In 1999, a fellow label signee, Paul Play, released his first and second albums, Dairo Music Foundation Project 1 and Paul I.K. Dairo Project 2 before he left Kennis Music. The label’s roster boasted Blackface, Marvelous Benji, Rasqie, Azadus, Olu Maintain, Kelly Handsome and Joel Amadi, who put out the last album from Kennis Music in 2015.

Kennis Music remains the Nigerian music label with the most albums — 75.

An account of the labels that platformed Afrobeats in its early stage isn’t complete without Nelson Brown’s Dove Records, home to Plantashun Boiz and their debut album, Body and Soul, in 2000. The body of work gave us hits like You and I, Don’t You Know, Knoff Off and Ememma. 30+ people will see these song titles and jump for joy with hearty remembrance. Sold Out was the second album they put out before their first breakup in 2004. 2Face signed to Kennis and released his debut and sophomore albums. Three years later, a Plantashun Boiz reunion happened, and they released Plan B under Plantashun Entertainment Limited Management.

During Storm 360’s run, Darey Art-Alade made his classic ballad, Not the Girl, in 2009, and R&B music was pushed to the forefront. The radios regularly played songs by Storm artists like G.T. the Guitar Man, Ms Jaie, Tosin Martin and Jazzman Olofin (Mr. Funky). The label also created space for hybrid artists like 2Shotz, Sasha P, General Pype, Ikechukwu and LOS. Banky W too, before he moved on to start his own imprint.

Then there was Question Mark, operated by Kevin Luciano-Gabriel (ex-MTV staff) alongside Gbenga Shokefun (former manager of girl group, Kush). The record label launched in 2005 with Nnenna and Modenine, who had the classic cult song Cry together. Question Mark had Cobhams Asuquo as its in-house producer from 2005 to 2006. Asa was signed, released Eye Abada and left without giving them an album.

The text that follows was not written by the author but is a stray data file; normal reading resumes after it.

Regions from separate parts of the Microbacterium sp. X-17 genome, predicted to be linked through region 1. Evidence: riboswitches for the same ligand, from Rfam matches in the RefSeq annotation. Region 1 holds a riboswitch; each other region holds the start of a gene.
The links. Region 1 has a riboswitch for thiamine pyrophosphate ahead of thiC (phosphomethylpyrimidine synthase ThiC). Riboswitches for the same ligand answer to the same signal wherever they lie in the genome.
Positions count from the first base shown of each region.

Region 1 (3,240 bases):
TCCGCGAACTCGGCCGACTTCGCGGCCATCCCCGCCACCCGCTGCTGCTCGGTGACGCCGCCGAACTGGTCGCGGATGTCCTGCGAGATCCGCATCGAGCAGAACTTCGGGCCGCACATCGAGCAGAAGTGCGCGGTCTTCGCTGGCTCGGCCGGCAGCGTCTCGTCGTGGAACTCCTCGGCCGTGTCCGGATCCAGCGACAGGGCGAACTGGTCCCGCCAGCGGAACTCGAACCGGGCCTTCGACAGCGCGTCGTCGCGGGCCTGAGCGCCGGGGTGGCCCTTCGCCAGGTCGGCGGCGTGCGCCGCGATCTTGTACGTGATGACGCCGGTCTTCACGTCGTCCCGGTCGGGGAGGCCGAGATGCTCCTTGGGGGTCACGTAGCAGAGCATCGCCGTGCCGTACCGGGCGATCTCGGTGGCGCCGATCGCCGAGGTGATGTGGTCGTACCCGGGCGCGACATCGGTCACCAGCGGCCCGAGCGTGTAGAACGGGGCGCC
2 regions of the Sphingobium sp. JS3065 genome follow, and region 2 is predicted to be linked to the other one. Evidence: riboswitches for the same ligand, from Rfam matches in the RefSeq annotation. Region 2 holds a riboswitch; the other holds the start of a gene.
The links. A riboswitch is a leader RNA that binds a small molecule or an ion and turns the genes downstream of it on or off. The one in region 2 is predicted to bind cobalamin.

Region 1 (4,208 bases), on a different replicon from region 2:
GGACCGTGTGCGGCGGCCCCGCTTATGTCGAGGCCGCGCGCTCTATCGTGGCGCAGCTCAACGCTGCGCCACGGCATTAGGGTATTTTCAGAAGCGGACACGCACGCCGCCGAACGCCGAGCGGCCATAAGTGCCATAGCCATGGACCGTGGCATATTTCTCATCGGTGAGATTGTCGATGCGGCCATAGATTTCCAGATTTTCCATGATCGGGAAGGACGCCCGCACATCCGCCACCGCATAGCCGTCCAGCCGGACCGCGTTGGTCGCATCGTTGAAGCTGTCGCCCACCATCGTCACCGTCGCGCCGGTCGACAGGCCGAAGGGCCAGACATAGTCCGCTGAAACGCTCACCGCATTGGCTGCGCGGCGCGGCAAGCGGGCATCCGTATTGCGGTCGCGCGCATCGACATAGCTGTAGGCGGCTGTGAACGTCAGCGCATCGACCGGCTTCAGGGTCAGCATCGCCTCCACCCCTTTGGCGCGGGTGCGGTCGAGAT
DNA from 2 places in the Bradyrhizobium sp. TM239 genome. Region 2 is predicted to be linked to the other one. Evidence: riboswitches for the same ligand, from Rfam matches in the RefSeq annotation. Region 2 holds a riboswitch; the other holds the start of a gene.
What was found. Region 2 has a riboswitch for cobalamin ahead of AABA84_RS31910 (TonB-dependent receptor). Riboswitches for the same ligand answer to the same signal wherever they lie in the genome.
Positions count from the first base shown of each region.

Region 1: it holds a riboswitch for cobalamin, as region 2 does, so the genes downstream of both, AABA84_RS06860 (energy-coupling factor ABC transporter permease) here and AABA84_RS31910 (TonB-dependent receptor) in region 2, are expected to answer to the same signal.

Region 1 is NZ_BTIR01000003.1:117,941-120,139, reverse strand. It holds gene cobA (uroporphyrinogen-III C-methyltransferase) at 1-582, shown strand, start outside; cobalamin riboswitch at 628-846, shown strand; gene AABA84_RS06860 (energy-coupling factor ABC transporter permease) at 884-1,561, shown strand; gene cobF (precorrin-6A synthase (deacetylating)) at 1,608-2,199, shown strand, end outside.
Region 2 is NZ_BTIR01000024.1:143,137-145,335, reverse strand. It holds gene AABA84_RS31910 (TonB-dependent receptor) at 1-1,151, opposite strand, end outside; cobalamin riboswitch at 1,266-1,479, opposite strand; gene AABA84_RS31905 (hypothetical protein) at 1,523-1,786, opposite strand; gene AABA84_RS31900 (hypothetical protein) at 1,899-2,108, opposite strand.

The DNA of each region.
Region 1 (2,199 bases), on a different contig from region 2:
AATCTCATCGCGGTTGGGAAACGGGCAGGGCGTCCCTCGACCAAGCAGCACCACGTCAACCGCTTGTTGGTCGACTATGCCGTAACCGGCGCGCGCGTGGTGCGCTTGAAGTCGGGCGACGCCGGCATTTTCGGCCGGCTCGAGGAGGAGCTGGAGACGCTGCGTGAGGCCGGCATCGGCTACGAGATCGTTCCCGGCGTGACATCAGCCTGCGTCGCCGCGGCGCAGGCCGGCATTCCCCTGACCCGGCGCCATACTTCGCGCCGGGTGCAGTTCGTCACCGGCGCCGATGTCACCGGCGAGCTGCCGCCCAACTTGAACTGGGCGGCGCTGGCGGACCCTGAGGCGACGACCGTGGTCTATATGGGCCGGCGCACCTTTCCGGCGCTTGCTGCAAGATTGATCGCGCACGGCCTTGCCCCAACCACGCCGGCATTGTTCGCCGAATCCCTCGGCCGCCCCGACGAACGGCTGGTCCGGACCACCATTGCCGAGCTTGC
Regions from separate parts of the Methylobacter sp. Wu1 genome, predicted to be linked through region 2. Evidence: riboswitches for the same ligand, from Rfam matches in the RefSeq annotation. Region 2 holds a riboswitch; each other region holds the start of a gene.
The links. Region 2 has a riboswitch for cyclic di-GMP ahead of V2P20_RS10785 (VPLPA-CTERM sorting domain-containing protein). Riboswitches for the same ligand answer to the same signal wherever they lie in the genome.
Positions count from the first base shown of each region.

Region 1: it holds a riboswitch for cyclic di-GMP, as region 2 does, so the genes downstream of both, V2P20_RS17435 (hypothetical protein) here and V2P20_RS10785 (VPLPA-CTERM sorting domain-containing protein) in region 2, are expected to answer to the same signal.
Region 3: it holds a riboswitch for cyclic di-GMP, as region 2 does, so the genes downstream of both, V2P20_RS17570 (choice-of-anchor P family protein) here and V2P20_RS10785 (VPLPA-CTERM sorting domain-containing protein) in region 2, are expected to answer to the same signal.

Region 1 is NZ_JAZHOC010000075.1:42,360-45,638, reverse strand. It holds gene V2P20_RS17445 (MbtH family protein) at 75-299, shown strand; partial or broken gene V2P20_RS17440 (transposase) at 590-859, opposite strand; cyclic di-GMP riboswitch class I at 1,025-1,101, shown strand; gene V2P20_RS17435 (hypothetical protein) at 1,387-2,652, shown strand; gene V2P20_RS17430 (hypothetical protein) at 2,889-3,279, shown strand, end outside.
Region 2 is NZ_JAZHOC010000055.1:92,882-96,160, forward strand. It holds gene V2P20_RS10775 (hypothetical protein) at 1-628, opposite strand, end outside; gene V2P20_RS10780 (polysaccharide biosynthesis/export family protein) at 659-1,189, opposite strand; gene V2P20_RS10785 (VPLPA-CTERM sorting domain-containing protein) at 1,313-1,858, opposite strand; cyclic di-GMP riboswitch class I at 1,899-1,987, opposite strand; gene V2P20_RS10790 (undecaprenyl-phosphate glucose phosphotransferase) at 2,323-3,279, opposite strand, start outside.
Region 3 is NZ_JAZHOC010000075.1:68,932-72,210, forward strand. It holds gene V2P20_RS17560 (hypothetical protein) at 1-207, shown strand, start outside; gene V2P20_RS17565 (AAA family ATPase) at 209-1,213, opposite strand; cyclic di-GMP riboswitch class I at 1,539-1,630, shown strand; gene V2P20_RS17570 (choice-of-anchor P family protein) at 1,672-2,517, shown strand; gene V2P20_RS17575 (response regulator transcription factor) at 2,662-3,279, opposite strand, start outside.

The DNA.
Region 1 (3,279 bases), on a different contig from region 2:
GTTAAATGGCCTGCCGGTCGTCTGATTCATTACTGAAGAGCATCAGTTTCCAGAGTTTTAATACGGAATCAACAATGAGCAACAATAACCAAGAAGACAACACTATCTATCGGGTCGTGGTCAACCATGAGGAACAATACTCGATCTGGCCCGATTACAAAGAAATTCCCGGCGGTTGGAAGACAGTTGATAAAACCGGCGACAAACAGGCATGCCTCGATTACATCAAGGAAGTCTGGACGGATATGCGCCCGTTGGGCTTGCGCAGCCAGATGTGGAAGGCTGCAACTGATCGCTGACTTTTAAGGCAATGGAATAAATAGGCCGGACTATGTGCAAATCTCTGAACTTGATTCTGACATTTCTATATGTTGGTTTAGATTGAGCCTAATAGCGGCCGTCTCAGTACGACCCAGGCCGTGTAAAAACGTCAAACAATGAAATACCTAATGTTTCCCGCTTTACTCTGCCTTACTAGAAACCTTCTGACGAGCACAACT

Q. Mark’s artist lineup also consisted of Street Monk, Silver Saddih, Harry Songz and Safarie. When the label put out the music video for its all-star anthem, Street Life, it was on the MTV Chart and set the standard for Nigerian music videos with great set, camera and overall production quality.

Mo’Hits Records was the rave of the moment from when it launched in 2005 till it crashed in 2012. After leaving JJC’s 419 Squad in the U.K., music duo Don Jazzy (producer) and D’Banj (singer), returned to Nigeria and founded Mo’Hits with funds from D’Banj’s mum. They released the No Long Thing album in 2005, and D’banj was named The Most Promising Male Act at the Kora Awards and given a Channel O Music Video Award for Tongolo. In 2006, he followed up with RunDown Funk U Up and the monster hit, Why Me.

As the label grew, signings surged, and in came Wande Coal, who changed Nigerian pop music forever with his hit-stacked Mushin 2 Mo’Hits debut album. Dr. SID joined them officially in 2007 and had hits like Something About You, Winchi Winchi and Over the Moon. D’Prince dropped a handful of popular songs like Omoba, Goodybag and Banana. And K-Switch brought the “Ajebutter that knows the street” sound.

From 2010 to 2013, guys like Wizkid, Ice Prince, Davido, Burna Boy and Yemi Alade were new hot kids on the block from record labels like Empire Mates Entertainment, Chocolate City, HKN Music, Aristokrat Records and Effizy Entertainment.

Around the end chapter of Mo’Hits, what used to be known as Naija music had become Afrobeats and gained global popularity. The label would soon morph into Mavin Records, currently one of the biggest in Nigeria. Mavin presented us with Tiwa Savage and a back-to-back line up of breakout stars — from Di’Ja, Reekado Banks and Korede Bello to Rema, Ayra Starr and most recently, Lifesize Teddy.

Since the 90s, Afrobeats has transcended into international music collaborations, foreign shows and awards, global festival stages, stadium performances and cultural diversity. We owe these laudable feats to the groundwork of the early pushers of Afrobeats, who built business models and laid down the structure for the sustenance and monetisation of Nigeria’s musical talents. 

To celebrate this great legacy, Spotify Africa is throwing the hottest Afrobeats party in Lagos on October 13, 2023. And Zikoko will give away tickets at the end of the week!


Zikoko amplifies African youth culture by curating and creating smart and joyful content for young Africans and the world.